The Leadership Insider network is an online community where the most thoughtful and influential people in business contribute answers to timely questions about careers and leadership. Today’s answer to the question: How do you encourage creative thinking within your organization? is written by Amit Srivastav, president of Infinite Computer Solutions.
Creativity is often the core of any business, but it’s one of the trickiest components to maintain. This is particularly the case for technology, where creativity is its own currency and a tech company can live or die by the strengths of its new ideas. Faced with competition and flush with capital, Silicon Valley tech companies have added full snack bars, game rooms and even designated vacations, to capture that elusive spark of creativity and give them an edge in their industry. (GOOG) Google famously designated “20 Percent Time” for their engineering employees to explore their own personal, creative projects.
For traditional and mature technology businesses such as IT services, this can be a bit more challenging to implement; customers expect a level of service and financial savings, and creativity may take a back seat to servicing these well defined and time managed requirements. An added challenge of creativity is that it is an inherent risk: a new idea might fail, and that margin of error in a business like ours is very small due to the inherent constraints of the business. However, that this fear is misguided. There is always an imperative to find new markets and technology to stay ahead of the curve. This is the nature of technology.
And so the risk of creativity is worth taking, even if it is an investment that doesn’t immediately see a tangible, financial return. The reward is much more profound — businesses don’t grow because employees were simply competent; they grow because employees are constantly encouraged to share their ideas and take strategic risks, bringing their company to a new level of maturity.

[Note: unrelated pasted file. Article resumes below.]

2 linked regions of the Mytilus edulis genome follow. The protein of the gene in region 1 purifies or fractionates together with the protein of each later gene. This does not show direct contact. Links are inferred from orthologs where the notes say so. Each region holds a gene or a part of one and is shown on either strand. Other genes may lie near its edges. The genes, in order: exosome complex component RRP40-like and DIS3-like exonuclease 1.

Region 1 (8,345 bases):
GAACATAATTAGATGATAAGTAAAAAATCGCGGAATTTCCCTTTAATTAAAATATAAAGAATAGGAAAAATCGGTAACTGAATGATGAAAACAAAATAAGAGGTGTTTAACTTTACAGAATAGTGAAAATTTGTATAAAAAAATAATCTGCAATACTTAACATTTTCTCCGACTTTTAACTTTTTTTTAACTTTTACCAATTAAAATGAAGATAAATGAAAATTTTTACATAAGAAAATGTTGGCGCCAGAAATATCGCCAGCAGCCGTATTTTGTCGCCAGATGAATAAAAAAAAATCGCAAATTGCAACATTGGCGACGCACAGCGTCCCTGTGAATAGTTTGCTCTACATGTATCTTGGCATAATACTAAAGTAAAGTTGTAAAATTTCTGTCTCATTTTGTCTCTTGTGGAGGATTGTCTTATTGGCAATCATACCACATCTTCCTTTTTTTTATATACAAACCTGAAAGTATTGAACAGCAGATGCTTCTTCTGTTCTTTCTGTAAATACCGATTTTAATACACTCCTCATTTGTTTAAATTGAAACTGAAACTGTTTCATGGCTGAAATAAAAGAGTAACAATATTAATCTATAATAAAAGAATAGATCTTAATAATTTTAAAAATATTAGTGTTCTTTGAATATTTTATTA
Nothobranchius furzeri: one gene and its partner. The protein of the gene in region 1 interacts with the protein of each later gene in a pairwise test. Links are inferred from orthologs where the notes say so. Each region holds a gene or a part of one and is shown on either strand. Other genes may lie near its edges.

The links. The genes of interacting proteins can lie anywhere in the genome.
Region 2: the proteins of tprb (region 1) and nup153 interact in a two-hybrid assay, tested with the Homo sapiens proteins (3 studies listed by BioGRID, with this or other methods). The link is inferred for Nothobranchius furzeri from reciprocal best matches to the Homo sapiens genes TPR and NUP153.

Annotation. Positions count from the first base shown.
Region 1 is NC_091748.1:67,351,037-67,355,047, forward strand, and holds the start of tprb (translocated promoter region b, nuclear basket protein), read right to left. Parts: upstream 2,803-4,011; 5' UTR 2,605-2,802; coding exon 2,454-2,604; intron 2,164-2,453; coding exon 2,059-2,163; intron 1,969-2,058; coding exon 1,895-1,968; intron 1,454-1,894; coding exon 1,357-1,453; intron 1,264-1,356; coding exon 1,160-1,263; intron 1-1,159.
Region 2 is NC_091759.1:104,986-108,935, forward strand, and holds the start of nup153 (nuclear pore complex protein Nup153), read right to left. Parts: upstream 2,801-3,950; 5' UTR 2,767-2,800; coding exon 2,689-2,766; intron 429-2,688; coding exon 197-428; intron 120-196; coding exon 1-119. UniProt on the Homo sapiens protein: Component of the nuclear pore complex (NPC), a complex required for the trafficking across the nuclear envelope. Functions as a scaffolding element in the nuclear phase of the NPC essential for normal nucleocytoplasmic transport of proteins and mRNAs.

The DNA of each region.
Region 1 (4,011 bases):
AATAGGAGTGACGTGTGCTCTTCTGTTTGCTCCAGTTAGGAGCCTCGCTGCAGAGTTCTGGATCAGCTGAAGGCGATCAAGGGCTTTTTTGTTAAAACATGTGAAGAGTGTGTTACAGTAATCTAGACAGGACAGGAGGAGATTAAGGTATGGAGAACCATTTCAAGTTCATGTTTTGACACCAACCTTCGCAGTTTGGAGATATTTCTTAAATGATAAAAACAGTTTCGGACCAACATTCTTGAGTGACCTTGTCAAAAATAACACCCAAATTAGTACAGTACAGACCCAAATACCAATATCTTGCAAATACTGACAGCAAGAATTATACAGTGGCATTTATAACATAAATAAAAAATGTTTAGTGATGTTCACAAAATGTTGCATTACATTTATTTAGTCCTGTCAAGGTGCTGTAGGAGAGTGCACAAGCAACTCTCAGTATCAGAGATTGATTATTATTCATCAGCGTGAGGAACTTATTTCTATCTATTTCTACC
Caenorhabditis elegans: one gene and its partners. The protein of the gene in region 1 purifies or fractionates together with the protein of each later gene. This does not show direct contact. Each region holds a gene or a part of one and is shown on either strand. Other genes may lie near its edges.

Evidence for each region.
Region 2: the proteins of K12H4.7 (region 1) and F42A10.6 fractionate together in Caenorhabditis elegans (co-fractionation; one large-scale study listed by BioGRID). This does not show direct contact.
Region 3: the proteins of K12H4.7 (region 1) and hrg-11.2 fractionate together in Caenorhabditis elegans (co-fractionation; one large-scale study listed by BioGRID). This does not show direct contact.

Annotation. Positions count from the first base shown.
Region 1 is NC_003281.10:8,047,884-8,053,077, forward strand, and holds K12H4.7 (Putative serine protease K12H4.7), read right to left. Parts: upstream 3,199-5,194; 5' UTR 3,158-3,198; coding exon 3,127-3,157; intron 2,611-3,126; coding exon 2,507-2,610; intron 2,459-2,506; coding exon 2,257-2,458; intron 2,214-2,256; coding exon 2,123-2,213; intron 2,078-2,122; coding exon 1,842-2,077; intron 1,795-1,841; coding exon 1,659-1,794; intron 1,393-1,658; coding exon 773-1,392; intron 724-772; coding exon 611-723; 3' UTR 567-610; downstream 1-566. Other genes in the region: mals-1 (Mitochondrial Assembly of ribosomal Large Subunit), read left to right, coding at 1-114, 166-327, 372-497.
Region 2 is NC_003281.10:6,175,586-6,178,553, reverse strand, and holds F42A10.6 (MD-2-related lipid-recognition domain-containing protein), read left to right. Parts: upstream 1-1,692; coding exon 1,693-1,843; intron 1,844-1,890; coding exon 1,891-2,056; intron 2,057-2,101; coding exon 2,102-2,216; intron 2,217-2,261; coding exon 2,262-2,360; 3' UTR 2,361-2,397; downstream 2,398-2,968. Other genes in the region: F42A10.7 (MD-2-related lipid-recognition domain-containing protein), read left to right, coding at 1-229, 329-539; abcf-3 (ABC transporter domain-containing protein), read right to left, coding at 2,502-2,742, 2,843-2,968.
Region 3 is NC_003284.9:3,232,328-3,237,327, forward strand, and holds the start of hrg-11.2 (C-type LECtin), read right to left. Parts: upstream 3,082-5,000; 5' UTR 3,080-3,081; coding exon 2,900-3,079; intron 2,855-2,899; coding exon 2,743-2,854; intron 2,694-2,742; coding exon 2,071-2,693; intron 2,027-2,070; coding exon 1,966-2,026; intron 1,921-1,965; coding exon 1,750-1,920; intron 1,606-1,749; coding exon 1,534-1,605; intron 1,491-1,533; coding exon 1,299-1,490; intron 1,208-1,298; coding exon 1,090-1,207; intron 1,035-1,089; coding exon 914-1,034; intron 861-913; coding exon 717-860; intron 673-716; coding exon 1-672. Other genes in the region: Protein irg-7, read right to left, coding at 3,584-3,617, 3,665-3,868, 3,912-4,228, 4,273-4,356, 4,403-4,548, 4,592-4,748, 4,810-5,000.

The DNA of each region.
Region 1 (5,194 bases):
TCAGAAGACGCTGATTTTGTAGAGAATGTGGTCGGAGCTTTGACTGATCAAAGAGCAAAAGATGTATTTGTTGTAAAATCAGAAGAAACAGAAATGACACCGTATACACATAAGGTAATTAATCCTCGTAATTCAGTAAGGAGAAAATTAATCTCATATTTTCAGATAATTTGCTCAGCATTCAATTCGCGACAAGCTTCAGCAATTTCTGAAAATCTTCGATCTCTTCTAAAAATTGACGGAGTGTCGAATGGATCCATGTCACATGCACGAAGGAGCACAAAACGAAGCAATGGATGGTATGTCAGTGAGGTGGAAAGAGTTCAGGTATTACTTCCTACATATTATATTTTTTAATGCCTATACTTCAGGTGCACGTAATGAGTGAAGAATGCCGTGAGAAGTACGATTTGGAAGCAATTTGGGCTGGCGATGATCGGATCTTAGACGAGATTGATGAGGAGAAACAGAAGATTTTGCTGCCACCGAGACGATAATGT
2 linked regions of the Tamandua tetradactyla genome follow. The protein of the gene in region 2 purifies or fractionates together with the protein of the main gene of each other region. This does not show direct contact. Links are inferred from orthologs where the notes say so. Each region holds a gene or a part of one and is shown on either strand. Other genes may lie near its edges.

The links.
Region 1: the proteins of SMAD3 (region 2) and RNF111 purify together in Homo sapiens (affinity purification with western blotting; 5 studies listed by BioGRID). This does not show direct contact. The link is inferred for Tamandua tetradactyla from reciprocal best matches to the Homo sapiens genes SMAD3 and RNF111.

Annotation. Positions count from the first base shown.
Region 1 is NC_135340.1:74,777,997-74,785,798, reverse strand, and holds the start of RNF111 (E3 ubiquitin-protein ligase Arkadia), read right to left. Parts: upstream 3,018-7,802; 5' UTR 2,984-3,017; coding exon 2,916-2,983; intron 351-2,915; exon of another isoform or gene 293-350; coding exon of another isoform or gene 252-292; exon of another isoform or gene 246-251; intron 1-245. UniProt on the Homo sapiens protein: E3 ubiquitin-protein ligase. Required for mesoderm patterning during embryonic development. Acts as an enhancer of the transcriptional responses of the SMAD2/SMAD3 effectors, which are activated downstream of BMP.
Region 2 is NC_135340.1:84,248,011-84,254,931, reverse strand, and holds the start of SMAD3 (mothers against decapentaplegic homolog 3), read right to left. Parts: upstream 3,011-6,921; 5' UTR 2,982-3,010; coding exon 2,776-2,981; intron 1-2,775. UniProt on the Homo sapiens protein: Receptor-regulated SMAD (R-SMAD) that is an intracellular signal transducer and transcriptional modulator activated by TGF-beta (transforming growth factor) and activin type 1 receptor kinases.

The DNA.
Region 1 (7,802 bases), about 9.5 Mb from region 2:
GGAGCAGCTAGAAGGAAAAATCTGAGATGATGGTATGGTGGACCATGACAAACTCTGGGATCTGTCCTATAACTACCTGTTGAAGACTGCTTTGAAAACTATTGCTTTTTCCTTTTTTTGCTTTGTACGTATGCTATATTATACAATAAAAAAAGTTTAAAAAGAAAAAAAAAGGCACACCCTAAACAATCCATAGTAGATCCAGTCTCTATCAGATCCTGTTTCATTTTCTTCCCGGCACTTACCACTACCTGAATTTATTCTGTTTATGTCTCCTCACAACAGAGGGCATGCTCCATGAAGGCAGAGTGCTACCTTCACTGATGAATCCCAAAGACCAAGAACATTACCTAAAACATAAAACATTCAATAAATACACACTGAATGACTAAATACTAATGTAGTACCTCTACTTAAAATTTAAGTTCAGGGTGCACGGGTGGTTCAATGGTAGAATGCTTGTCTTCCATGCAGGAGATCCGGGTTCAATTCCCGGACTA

A small or mid size business cannot be a Google, but they certainly can respect Google’s dedication to creativity. Creativity to a large extent is cultural. However, organizations need to provide the structure and the expectation of new ideas. Risks should – and needs – to be encouraged. Even Google has had their missteps – for every Google Maps, there are several other ideas that did not make an impact. Not every creative idea will succeed, nor should it be expected to. The key is to provide the time, space, and resources to build and foster that creativity, and integrate it into the heart of the business. I’d also add that it’s critical to recognize individuals for their input at the highest levels of the organization.
The resource side is relatively simple. Infinite, for example, sets aside a fund for new ideas with little expectation of the outcomes, and it doesn’t have to be a substantial commitment. $100,000 is not extensive in the scheme of a $300 million business, and the potential reward is immense. There’s also time set aside – even for people engaged with our largest clients – to brainstorm what can be done differently that could potentially give the client better rewards.
We implement this creative process through the concept of “Value Registers” – a defined capture mechanism for any idea that adds delivery excellence, financial savings for the client or a new way to define and deliver established processes. This Value Register is an inherent part of our business proposition to all our clients. There is a substantial reward and recognition program associated with the entries in the Value Register that gain the most impact for our clients.
The recognition side offers a more intangible contribution to creativity. Modest financial incentives for creativity can work – however, I find that the more intangible rewards for creating, developing, and executing a project with your name attached are even more powerful nurturers of creativity. There are few things as satisfying as when your big win is presented before a client and the entire business. The additional benefit of this expectation and structure is that it fosters the kind of company culture that drives success – dynamic, energized, and engaged. We select our talent for their capabilities; all we have to do is give them the resources to capitalize.